by the handler. Likewise, in the field the dog
lets the officer know he has discovered
something by "alerting" the CPO with a
specific body movement. In the case of arti-
cle recovery, for example, the dog would
make a digging motion.
With time and experience, K9 partners
become accustomed to working together
in the field— a process that can take six to
eight months. The biggest, single advan-
tage to the agency is the manpower saved
during search (and sometimes, rescue) op-
erations. The K9 team has also proven valu-
able in educating the public about the work
our law enforcement officers perform.
Sporting breeds are a good choice for this
aspect of the mission, since they are com-
fortable around people. Officers in the pro-
gram are available for demonstrations to
schools and other groups.
For more information about the pro-
gram and to make a donation, go to:
The K9 team was launched with 3 officers, shown here: CPO Vick, with Jake; CPO Billhimer, with
Justice; and CPO Howald, with Scout— in partnership with the Wildlife Foundation of Virginia.
with Officers Howald and Whirley, I also
began to get a clearer picture of how much
"sufficient" evidence a CPO must have to
even bring a case to court, much less win it. I
also got some sense of the volume of paper-
work and reporting required for each inci-
A quiet break for lunch today is out of
the question. We drive on, checking out old
logging roads and farm roads. As we approach
a power line easement, we can see that clover
has been planted in the clearing. We look
around and discover a blind. The officers
make a note of it. Sometimes it's these little
discoveries that lead to bigger things.
We approach some woods and stop to
give Scout a quick, mandatory training les-
son. This must be documented for both
DGIF and court records when the evidence
of, or pursuit and capture of, an alleged viola-
tor involves one of the dogs. Richard places an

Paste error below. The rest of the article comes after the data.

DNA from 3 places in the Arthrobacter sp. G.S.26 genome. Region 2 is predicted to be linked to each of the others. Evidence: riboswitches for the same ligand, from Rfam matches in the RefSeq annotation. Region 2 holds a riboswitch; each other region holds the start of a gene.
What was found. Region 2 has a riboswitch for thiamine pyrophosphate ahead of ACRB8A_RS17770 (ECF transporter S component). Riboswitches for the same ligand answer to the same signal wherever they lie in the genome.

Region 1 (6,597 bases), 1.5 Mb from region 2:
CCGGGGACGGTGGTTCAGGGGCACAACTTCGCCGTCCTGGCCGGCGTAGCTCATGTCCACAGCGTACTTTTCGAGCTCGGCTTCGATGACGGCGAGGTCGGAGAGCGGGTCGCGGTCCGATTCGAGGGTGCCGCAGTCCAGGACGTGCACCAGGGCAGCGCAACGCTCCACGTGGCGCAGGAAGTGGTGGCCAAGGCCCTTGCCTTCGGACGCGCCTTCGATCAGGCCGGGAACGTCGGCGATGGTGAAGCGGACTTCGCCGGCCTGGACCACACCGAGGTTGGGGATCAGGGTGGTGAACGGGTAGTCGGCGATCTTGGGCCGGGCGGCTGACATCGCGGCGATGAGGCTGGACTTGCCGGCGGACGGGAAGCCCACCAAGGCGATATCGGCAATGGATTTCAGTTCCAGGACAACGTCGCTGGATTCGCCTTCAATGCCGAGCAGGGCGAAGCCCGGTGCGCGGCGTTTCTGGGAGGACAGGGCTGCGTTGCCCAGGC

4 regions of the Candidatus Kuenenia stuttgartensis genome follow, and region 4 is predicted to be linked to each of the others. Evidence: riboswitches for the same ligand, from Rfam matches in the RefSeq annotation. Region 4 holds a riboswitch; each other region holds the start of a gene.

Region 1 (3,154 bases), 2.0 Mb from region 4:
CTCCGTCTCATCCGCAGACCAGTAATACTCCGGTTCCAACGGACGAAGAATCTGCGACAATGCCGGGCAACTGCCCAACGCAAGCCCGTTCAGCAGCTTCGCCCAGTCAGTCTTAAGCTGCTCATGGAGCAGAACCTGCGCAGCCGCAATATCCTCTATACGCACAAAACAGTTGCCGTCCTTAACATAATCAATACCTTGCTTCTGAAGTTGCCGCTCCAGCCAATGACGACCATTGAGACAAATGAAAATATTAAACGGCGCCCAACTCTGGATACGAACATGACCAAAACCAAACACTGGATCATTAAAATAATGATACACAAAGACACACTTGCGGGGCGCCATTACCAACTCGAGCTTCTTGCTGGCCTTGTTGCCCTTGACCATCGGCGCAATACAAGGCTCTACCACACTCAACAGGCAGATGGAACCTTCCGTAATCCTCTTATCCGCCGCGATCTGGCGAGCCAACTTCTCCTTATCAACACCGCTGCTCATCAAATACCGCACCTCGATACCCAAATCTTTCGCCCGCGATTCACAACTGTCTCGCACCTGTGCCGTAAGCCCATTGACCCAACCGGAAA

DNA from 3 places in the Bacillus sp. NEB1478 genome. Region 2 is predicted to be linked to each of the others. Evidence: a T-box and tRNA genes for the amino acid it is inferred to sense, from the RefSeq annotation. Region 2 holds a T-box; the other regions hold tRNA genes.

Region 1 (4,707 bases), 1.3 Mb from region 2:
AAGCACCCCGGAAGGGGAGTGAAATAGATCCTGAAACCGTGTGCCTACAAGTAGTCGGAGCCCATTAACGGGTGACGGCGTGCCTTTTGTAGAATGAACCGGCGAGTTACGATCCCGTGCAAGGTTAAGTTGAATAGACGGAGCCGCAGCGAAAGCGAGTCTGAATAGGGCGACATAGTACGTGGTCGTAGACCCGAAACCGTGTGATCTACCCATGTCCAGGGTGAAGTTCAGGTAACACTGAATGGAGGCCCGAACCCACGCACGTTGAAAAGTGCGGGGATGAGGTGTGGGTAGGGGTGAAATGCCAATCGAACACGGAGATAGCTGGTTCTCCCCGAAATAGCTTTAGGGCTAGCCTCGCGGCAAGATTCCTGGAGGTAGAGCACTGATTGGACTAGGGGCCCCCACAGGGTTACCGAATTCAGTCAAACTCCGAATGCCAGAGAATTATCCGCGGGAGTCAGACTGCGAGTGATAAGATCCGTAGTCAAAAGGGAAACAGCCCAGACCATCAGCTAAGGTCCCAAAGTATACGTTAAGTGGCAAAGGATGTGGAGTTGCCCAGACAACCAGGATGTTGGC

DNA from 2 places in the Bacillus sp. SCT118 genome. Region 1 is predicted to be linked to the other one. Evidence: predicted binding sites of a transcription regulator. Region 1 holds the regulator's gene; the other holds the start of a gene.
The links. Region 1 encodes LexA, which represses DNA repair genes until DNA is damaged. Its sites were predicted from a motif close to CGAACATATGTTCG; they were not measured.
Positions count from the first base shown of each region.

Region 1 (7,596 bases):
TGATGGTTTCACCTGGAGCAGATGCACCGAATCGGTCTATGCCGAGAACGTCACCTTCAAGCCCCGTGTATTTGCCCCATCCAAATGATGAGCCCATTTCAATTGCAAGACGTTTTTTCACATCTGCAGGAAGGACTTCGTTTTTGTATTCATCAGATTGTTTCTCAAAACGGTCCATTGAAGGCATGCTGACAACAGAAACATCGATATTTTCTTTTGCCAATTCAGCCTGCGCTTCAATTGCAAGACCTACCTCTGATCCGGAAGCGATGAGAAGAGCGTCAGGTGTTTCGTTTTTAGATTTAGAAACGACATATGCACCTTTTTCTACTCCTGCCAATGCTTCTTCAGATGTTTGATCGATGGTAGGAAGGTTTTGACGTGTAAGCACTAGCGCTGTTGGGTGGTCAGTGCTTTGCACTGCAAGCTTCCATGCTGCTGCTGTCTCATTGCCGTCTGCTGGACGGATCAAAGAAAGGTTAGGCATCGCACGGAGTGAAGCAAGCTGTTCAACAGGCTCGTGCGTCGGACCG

object in the woods along a leafy, logging
road. Scout does not know where it is.
Richard paints me the scenario that I have
spotted someone in the woods who then takes
off when he sees me. I grab Scout, put on his
tracking lead, and take off in pursuit. The cul-
prit has hidden himself, thinking there is no
way you will find him in these woods with the
head start he has on you. But then he sees the
Lab following his tracks, coming toward him.
About 50 yards away from the officer he bolts
and throws something to his right. The officer
apprehends the suspect and learns that he is a
convicted felon. If the object he threw was a
gun, the felon now has bigger issues.
Now the daylight is fading and, in all the
commotion, the officer only has a general idesi
of where the object may be. Before the De-
partment's K9 program started in 20 11 , the
officer might have to call in one or two other
officers to help search for the weapon, spend-
ing time, energy, and the taxpayers' money to
help locate it. I have a general idea of where the
object is (the object that the felon threw away)
and then Officer Howald sends Scout and me
to look for it. I immediately go in the direction
I think the object is located. Scout just knows
she is to look for something. We both walk
I want to outwit the dog in this high-
stakes Easter egg himt and am looking hard in
the leaves. Scout comes back to a place we
passed and "alerts" at a particular location I
have just covered. Richard gives Scout a verbal
signal and Scout, by her actions, reinforces the
fact that she has found something. Richard
then rewards Scout with about five minutes of
playtime, which the Lab obviously enjoys.
Scout has been trained that her "treat" is play
and she will work her hardest for a litde play-
time with Richard!
The value of these Labs is proven almost
every day. Richard tells me of one violator he
caught who told him, "I was hoping you were
off today. I've heard about you and that dog."
That sentiment is echoed by CPO
Megan Vick, who initially proposed — and
persuaded — the Law Enforcement Division
to consider undertaking a K9 program. Vick
did her homework and discovered that other
state wildlife agencies with K9 units had expe-
rienced great success; yet, the programs are
young and there are very few wildlife dog han-
According to Vick, "One of the immedi-
ate benefits of this program is the amount of
manpower we save. If we are looking for a
shotgim or a shotgun shell, it may take the dog
six to eight minutes to find it. Without the
dog, we would need a team of four to five peo-